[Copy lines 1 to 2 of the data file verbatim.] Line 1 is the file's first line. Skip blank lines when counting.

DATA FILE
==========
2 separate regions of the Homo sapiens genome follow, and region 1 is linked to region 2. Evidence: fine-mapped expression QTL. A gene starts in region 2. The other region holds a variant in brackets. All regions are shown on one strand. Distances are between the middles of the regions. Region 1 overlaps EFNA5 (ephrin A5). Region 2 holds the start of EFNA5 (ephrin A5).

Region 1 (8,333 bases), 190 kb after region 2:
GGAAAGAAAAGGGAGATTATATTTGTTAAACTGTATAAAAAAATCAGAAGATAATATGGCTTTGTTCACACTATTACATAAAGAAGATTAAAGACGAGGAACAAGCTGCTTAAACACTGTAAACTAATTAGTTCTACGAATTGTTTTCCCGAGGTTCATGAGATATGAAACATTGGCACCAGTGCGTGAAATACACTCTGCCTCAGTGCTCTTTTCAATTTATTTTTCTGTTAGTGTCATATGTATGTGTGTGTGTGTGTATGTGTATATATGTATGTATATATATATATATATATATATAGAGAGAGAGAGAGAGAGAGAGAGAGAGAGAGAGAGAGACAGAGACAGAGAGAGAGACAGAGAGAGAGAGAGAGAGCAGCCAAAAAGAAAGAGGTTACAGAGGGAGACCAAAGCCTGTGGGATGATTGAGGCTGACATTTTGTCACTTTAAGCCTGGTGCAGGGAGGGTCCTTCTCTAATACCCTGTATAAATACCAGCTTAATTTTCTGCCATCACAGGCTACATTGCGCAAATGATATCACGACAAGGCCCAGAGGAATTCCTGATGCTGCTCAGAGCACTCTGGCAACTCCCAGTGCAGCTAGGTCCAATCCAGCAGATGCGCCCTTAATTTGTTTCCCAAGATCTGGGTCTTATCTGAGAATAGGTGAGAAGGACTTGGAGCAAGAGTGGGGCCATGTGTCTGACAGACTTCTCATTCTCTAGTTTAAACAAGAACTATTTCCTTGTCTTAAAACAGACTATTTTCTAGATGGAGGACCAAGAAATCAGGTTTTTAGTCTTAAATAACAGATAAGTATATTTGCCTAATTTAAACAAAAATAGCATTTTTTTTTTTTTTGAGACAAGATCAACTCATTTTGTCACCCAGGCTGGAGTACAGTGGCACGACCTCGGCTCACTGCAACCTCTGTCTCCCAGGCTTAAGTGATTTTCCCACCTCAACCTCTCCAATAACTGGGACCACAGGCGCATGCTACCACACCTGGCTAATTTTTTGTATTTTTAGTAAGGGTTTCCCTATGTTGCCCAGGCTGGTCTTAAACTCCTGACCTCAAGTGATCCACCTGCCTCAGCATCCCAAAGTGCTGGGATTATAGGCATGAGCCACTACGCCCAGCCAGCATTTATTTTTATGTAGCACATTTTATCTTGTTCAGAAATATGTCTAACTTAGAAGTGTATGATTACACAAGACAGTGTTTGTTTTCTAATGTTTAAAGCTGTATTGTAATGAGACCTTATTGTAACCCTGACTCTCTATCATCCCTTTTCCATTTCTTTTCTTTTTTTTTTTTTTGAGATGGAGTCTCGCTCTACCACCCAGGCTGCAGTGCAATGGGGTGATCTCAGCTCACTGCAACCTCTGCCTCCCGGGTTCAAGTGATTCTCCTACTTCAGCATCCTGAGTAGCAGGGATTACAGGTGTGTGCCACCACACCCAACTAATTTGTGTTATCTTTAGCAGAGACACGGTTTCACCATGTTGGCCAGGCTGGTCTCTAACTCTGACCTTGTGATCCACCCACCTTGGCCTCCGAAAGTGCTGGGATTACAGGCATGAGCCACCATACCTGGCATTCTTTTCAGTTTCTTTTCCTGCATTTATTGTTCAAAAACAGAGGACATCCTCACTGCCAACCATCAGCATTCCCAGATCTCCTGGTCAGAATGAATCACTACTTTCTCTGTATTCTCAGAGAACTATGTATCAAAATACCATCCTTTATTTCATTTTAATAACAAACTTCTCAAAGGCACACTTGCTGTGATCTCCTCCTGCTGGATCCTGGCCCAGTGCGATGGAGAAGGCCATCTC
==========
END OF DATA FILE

2 separate regions of the Homo sapiens genome follow, and region 1 is linked to region 2. Evidence: fine-mapped expression QTL. A gene starts in region 2. The other region holds a variant in brackets. All regions are shown on one strand. Distances are between the middles of the regions. Region 1 overlaps EFNA5 (ephrin A5). Region 2 holds the start of EFNA5 (ephrin A5).

Region 1 (8,333 bases), 190 kb after region 2: